Leo Obstbaum | 1969-2009

Graphic Designer, VANOC Director of Design

"The only thing that matters in life is if you do or don't do things with your heart"

I was born in Argentina, and moved to Barcelona at the age of four. I have been interested in the world of visual art since childhood. I studied Integrated Communications at Icomi school specializing in Corporate Identity. I moved to Vancouver in December 2005 because I fell in love with the city when I first went there on my honeymoon with my Canadian wife. On the Vancouver 2010 website I came across the job posting for the position of design director. I made a resume for the first time in my life, and sent it to the Organizing Committee. Two months later, a lifelong dream came true when I got the job. Like so many designers, I was very interested in the Games as a design platform. Although I’m not a person that plays a lot of sport, I have always been inspired by athletes, not necessarily the stars, but athletes in general. Seeing people that struggle every day for a dream, waking up early in the morning and training, while the rest of us sleep, and never giving up on their pursuit of excellence and perfection…it inspires me. I wanted to be part of this and create an environment that can help them to achieve their goals and at the same time inspire others, in different fields.

The design process for the graphic identity and pictograms that will come to life as the Look of the Games started in March 2006. We travelled around the city as “tourists”, and spent many hours in libraries, galleries, stores, and any other place that might provide us with ideas and inspiration. We wanted to find what it was that most unique about Vancouver, Whistler and Canada, not just at a macro level, but also at a micro level. We searched for everything that was uniquely Canadian.
After our field trips, and particularly one on Vancouver’s North Shore, we found the answer. We were looking for words and images that would help us define the concept, and the word was transformation. As usual, the weather was constantly changing – transforming the landscape and light and atmosphere in a way that was very dramatic and full of energy. Canada is a country that’s in constant transformation. The country’s culture is always evolving because of the combination and fusion of cultures. Vancouver is a city that blends with nature; it is surrounded and shaped by the sea, rivers and mountains - they are all one. And transformation is a concept that has been central to the art and stories of the local Indigenous people for thousands of years.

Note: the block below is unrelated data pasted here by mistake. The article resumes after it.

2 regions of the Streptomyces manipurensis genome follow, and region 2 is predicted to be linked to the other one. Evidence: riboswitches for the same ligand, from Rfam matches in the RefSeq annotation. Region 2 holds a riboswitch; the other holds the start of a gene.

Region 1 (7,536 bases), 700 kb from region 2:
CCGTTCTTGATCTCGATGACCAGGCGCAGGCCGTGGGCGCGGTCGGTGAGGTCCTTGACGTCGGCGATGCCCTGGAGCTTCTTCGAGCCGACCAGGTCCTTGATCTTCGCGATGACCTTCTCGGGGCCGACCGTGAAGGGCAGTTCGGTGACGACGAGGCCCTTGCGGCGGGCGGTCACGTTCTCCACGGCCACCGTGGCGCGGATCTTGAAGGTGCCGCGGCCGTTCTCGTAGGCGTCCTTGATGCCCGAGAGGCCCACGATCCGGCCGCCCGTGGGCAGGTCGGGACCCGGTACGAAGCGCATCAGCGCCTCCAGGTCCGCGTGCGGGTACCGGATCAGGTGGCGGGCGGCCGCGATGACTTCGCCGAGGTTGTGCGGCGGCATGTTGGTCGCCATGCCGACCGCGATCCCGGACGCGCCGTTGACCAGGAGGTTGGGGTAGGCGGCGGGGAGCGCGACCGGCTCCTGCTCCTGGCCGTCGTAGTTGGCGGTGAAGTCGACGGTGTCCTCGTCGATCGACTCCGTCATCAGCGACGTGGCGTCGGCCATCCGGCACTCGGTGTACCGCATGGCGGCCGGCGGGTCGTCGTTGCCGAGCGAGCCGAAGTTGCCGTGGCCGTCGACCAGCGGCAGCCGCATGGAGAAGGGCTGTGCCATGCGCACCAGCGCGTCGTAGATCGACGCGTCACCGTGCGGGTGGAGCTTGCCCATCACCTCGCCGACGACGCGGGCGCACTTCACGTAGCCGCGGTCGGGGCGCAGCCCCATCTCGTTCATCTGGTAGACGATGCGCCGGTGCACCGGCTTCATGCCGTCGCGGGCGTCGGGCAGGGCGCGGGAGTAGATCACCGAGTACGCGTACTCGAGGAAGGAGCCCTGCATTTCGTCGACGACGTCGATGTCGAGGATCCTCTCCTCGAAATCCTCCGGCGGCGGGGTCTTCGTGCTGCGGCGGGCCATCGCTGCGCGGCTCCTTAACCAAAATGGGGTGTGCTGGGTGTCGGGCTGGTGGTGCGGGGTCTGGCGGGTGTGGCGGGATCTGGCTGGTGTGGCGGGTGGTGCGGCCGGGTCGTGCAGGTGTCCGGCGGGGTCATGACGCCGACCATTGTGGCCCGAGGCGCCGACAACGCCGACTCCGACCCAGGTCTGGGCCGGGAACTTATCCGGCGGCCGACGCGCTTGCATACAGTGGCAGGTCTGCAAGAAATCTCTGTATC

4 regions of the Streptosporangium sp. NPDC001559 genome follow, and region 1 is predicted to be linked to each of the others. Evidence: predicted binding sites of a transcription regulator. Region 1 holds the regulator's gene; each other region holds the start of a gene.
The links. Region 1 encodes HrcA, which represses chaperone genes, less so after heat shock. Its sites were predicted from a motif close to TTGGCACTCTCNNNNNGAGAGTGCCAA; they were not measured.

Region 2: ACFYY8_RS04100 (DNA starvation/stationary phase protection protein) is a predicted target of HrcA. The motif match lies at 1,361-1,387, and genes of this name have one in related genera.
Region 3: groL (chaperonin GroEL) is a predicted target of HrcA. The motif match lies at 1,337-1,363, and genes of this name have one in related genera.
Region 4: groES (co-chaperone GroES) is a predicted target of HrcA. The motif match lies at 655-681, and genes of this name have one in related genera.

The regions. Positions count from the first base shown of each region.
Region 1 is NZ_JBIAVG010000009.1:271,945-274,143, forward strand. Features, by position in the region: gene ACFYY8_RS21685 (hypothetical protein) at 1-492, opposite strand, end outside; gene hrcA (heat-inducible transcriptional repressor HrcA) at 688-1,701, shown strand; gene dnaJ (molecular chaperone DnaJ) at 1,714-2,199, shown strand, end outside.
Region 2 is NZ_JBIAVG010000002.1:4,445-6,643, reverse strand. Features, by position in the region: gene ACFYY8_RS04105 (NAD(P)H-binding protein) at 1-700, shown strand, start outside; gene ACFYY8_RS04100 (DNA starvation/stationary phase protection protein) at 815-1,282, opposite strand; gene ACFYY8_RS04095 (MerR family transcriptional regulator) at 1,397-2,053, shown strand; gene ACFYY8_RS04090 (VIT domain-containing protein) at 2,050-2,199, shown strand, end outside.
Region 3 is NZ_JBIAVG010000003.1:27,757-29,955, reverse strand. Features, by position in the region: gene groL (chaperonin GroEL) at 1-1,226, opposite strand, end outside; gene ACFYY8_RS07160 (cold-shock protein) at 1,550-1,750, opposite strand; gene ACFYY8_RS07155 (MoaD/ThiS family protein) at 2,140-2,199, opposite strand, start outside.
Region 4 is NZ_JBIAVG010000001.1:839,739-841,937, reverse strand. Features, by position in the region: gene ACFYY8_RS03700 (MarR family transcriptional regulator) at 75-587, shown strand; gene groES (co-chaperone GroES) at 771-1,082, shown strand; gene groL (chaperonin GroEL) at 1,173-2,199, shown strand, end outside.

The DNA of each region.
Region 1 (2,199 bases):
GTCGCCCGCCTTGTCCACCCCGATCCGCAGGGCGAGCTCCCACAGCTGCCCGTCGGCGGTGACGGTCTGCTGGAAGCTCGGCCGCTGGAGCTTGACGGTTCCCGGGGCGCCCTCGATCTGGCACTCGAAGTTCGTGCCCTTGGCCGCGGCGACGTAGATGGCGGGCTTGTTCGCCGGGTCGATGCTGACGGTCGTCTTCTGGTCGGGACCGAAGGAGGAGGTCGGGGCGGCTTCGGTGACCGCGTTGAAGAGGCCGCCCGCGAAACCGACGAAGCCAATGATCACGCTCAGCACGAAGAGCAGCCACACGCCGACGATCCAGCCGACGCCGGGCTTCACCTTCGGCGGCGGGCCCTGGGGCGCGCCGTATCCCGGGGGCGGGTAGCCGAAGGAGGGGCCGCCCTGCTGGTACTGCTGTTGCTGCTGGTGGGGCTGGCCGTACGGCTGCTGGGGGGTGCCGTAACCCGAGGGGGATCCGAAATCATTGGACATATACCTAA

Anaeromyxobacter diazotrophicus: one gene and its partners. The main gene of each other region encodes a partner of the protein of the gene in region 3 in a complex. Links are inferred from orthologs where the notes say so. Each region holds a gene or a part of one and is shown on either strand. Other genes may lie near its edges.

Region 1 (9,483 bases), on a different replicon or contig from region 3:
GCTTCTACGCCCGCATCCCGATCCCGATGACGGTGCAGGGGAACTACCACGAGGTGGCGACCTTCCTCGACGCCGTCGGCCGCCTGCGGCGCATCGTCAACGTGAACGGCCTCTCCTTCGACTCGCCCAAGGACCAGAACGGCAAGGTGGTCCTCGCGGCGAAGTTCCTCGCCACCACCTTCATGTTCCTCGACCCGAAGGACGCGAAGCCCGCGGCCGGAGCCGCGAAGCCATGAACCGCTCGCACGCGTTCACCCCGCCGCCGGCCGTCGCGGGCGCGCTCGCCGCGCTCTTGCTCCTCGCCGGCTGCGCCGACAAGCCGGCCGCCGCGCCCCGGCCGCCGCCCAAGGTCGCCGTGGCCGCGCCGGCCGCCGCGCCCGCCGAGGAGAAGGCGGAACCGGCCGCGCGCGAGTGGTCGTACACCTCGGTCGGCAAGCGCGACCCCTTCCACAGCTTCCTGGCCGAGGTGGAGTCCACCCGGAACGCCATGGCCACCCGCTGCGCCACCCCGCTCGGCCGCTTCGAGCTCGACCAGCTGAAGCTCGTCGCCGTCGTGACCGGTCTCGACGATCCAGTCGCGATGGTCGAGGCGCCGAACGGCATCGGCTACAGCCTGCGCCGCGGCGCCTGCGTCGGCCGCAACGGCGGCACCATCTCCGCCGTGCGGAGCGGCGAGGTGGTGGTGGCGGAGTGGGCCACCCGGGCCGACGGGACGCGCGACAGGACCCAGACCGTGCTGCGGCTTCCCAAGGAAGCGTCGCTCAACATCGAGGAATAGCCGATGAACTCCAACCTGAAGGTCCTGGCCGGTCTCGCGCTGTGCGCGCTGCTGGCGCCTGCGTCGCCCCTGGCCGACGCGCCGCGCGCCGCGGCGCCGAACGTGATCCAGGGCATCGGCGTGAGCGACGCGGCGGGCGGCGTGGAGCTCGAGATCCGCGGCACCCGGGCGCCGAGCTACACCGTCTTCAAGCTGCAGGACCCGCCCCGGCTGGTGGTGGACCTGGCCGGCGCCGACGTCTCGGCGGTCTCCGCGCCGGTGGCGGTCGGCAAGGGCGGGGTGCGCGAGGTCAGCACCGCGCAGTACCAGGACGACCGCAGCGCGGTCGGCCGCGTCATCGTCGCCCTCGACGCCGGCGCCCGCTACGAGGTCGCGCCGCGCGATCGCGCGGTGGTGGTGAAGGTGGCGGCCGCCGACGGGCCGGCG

So we arrived back at the studio, and we started to create mood boards, to define what we were seeing in terms of words and images. We shared ideas, debated them, merged them, and kept playing until the final concept came to life. After this, we worked at defining a style, looking at trends and emerging styles, and trying to figure out how we could create something new and relevant…something unique to the West Coast and Canada. It had to be something that told the story of this time and place. Once the visual style was defined, we started to create designs. We knew what we wanted to say, but didn’t know exactly how we would do this. We tried everything that could be tried and more… and the conclusion was that Canada is not about one voice; it is about multiple voices that are unique but combine together to make something even more beautiful. So we worked a lot around the idea of fusion, combining contrasting elements like a graffiti wall with something natural, or combining the world’s western and eastern cultures. We eventually created all the illustrations, textures, patterns and elements that make up the graphic identity.

We hope to inspire people not only about sport, but also about Canada’s culture and environment. If you have any opportunity to work for an Olympic and Paralympic Organizing Committee, don’t think twice. It will change your life.


Editor's notice: Leo Obstbaum did not live to see "his" games. He passed away unexpectedly on August 21st, 2009, two month before his 40th birthday.